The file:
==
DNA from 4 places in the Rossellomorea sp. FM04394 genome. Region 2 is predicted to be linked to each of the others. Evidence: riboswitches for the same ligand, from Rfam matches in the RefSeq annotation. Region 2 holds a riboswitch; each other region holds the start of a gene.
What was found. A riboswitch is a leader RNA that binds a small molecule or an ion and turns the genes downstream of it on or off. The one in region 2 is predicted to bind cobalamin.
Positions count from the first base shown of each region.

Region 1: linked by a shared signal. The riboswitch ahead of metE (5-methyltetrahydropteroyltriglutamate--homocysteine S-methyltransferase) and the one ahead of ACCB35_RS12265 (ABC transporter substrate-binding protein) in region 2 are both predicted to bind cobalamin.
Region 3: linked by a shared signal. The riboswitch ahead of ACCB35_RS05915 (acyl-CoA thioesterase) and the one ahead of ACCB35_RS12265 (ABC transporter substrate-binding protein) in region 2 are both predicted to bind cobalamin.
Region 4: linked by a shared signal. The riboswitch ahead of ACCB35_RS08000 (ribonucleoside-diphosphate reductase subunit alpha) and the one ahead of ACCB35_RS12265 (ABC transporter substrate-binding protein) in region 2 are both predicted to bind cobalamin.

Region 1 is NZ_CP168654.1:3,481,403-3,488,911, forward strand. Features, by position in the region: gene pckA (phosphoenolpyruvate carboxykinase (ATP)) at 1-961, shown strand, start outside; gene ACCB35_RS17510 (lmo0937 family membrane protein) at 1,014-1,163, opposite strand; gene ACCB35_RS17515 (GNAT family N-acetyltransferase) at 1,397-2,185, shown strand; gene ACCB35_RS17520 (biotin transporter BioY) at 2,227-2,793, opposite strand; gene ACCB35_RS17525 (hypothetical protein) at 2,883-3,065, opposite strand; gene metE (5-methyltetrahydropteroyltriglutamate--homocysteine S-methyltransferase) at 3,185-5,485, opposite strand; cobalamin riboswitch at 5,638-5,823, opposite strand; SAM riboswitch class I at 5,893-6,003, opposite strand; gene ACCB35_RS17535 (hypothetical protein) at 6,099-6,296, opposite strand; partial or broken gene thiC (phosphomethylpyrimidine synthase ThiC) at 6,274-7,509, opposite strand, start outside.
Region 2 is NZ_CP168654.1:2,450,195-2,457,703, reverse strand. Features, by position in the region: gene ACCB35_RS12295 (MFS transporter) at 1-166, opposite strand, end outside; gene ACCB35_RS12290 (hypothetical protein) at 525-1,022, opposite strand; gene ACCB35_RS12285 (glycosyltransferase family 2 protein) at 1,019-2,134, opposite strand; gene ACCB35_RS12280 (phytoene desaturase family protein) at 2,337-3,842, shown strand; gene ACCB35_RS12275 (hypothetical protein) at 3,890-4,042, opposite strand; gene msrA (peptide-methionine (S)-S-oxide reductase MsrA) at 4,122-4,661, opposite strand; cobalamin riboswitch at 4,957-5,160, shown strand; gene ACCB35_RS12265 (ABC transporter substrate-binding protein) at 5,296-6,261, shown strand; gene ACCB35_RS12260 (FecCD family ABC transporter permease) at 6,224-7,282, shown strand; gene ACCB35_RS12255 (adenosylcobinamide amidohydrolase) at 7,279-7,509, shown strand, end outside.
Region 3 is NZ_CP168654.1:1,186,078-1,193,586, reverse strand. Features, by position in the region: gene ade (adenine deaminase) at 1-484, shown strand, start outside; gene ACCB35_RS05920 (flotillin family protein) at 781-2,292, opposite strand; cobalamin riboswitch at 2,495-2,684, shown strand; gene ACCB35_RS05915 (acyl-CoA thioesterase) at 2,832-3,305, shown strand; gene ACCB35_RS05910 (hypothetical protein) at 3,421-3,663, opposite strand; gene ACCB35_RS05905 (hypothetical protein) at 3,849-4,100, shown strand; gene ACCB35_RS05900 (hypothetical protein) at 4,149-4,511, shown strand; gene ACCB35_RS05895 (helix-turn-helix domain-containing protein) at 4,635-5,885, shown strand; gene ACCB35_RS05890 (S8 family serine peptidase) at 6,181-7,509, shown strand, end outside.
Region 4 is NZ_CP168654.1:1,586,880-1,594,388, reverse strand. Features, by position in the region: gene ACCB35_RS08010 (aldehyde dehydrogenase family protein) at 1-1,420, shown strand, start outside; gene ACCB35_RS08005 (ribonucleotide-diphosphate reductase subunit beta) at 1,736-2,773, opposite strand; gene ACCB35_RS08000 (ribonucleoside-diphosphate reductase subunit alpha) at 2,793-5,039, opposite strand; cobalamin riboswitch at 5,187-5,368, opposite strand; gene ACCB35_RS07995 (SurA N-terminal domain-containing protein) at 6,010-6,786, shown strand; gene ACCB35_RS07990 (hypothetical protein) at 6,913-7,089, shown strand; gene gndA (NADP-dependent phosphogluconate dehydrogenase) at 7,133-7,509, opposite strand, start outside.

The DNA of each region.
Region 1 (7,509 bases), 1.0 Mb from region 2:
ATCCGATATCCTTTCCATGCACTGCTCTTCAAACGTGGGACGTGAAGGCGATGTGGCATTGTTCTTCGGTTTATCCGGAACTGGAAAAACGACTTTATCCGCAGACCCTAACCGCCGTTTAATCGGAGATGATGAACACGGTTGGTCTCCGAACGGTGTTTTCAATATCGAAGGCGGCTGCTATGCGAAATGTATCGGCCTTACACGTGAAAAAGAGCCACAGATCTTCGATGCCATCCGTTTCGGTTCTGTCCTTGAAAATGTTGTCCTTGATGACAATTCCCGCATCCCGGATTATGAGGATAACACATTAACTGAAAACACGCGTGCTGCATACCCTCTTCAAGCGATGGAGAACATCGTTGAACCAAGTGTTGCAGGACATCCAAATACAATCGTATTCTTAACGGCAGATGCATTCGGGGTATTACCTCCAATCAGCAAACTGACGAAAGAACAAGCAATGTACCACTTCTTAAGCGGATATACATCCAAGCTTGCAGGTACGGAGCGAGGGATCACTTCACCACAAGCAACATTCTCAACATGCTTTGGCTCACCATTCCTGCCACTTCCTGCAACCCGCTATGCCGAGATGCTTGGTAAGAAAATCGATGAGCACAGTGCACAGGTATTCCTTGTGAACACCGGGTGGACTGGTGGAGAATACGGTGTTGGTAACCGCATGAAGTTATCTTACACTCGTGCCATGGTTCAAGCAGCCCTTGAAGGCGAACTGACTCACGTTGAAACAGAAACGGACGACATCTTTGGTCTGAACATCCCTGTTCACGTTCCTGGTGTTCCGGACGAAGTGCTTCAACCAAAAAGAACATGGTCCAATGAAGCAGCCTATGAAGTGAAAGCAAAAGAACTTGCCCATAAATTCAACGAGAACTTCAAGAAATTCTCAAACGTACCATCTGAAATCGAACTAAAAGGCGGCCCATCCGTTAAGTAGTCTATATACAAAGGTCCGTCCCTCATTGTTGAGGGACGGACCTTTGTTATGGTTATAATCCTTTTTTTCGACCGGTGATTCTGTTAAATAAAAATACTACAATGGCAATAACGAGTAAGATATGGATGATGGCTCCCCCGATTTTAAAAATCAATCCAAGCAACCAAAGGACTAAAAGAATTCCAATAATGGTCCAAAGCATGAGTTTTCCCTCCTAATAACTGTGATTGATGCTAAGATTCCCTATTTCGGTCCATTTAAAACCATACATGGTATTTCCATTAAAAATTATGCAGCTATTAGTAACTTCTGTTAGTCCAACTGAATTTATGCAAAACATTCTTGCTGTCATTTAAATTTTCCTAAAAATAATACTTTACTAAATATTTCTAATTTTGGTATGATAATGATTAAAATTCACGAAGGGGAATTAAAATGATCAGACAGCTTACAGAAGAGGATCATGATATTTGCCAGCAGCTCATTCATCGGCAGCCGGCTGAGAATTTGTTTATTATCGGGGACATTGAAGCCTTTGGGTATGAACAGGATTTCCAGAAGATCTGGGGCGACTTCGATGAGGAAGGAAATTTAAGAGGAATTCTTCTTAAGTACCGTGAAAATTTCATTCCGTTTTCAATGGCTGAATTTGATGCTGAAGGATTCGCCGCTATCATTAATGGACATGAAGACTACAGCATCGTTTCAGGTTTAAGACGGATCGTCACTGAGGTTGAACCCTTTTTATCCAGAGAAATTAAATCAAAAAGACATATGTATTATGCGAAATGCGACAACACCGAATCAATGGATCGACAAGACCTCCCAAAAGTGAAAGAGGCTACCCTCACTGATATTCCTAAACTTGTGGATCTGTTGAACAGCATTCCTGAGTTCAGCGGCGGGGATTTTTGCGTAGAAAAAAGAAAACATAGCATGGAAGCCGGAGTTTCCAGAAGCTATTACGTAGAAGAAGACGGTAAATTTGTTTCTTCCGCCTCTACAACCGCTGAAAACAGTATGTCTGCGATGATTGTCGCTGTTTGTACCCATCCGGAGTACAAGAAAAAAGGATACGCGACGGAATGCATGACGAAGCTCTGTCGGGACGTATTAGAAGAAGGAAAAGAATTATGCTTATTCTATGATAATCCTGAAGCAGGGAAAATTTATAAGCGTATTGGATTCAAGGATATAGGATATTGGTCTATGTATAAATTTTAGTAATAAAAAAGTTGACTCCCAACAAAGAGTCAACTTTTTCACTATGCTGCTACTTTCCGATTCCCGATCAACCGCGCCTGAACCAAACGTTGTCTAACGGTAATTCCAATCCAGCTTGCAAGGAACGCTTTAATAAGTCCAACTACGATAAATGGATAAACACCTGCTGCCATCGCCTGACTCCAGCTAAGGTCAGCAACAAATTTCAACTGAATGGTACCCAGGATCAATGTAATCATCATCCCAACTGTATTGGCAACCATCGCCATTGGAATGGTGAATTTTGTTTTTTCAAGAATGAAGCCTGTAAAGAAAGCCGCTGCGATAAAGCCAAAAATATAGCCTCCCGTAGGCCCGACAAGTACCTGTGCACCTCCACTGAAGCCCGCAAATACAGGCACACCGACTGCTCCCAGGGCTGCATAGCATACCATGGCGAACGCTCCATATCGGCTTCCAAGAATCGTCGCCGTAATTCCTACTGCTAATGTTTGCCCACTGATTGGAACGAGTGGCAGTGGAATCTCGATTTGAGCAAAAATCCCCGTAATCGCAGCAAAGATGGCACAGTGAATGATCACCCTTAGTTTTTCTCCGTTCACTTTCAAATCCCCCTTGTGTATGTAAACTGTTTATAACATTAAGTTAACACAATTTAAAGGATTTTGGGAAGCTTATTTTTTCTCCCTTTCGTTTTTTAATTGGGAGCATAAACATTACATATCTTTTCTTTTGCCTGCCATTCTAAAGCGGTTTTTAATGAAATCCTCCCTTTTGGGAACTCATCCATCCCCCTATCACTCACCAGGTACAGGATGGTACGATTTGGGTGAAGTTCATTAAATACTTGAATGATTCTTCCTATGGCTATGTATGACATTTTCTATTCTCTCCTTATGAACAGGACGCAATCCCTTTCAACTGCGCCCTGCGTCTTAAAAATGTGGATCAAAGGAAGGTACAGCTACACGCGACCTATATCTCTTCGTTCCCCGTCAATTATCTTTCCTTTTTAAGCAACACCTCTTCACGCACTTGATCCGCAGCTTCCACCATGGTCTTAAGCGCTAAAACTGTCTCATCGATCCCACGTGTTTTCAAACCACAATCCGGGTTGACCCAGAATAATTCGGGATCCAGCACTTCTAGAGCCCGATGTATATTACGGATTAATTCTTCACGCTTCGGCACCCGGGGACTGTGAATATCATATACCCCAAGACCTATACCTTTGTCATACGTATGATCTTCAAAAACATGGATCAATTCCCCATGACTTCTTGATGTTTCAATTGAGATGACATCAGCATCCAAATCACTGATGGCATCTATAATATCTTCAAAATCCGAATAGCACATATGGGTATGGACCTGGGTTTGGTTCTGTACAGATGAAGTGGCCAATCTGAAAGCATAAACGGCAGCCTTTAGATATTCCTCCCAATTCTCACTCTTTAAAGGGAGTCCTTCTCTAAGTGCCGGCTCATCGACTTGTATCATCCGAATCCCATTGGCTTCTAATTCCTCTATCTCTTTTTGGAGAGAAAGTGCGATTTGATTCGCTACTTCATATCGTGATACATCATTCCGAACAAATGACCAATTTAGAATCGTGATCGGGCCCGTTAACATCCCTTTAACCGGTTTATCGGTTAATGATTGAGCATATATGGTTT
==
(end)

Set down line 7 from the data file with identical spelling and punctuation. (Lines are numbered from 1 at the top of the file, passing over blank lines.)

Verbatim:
Region 1 is NZ_CP168654.1:3,481,403-3,488,911, forward strand. Features, by position in the region: gene pckA (phosphoenolpyruvate carboxykinase (ATP)) at 1-961, shown strand, start outside; gene ACCB35_RS17510 (lmo0937 family membrane protein) at 1,014-1,163, opposite strand; gene ACCB35_RS17515 (GNAT family N-acetyltransferase) at 1,397-2,185, shown strand; gene ACCB35_RS17520 (biotin transporter BioY) at 2,227-2,793, opposite strand; gene ACCB35_RS17525 (hypothetical protein) at 2,883-3,065, opposite strand; gene metE (5-methyltetrahydropteroyltriglutamate--homocysteine S-methyltransferase) at 3,185-5,485, opposite strand; cobalamin riboswitch at 5,638-5,823, opposite strand; SAM riboswitch class I at 5,893-6,003, opposite strand; gene ACCB35_RS17535 (hypothetical protein) at 6,099-6,296, opposite strand; partial or broken gene thiC (phosphomethylpyrimidine synthase ThiC) at 6,274-7,509, opposite strand, start outside.